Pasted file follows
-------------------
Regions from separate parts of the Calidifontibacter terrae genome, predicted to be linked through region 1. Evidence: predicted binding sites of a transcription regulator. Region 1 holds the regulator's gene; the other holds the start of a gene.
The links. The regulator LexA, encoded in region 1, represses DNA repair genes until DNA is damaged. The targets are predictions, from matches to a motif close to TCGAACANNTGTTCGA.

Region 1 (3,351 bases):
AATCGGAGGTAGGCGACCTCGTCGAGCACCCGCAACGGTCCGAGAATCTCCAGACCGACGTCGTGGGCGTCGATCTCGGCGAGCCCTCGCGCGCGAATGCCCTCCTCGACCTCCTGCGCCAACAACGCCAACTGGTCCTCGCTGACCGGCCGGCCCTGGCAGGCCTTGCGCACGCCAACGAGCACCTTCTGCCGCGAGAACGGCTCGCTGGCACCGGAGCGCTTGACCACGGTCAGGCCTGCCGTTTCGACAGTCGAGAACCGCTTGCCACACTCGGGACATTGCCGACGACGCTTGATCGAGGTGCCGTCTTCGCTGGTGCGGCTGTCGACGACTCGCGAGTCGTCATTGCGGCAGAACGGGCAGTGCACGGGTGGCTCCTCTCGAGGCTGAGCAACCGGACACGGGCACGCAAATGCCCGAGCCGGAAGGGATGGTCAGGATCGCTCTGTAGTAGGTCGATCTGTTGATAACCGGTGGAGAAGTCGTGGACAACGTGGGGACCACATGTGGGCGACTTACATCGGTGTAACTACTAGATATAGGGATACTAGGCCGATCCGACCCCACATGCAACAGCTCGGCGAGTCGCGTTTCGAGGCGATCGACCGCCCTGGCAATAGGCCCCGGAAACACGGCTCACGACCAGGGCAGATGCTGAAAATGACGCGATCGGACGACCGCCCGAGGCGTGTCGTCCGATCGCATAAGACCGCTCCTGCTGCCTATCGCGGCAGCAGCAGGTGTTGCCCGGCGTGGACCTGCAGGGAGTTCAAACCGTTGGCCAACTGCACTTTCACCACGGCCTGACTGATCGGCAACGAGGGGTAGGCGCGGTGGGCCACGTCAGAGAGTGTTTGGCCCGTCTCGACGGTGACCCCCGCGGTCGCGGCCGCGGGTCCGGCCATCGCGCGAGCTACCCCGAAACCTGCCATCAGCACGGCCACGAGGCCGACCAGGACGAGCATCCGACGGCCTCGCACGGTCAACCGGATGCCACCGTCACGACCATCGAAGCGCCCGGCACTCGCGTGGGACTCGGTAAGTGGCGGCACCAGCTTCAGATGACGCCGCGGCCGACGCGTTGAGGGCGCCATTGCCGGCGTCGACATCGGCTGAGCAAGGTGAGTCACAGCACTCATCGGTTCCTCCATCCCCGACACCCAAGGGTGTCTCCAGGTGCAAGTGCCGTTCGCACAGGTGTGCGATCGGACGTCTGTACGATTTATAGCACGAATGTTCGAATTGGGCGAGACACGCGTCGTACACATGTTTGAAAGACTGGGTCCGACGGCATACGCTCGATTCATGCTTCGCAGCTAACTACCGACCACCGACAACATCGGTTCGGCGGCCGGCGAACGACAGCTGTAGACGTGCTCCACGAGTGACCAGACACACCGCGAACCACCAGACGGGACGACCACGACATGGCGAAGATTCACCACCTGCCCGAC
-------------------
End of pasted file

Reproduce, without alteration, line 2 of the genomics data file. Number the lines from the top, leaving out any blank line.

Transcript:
The links. The regulator LexA, encoded in region 1, represses DNA repair genes until DNA is damaged. The targets are predictions, from matches to a motif close to TCGAACANNTGTTCGA.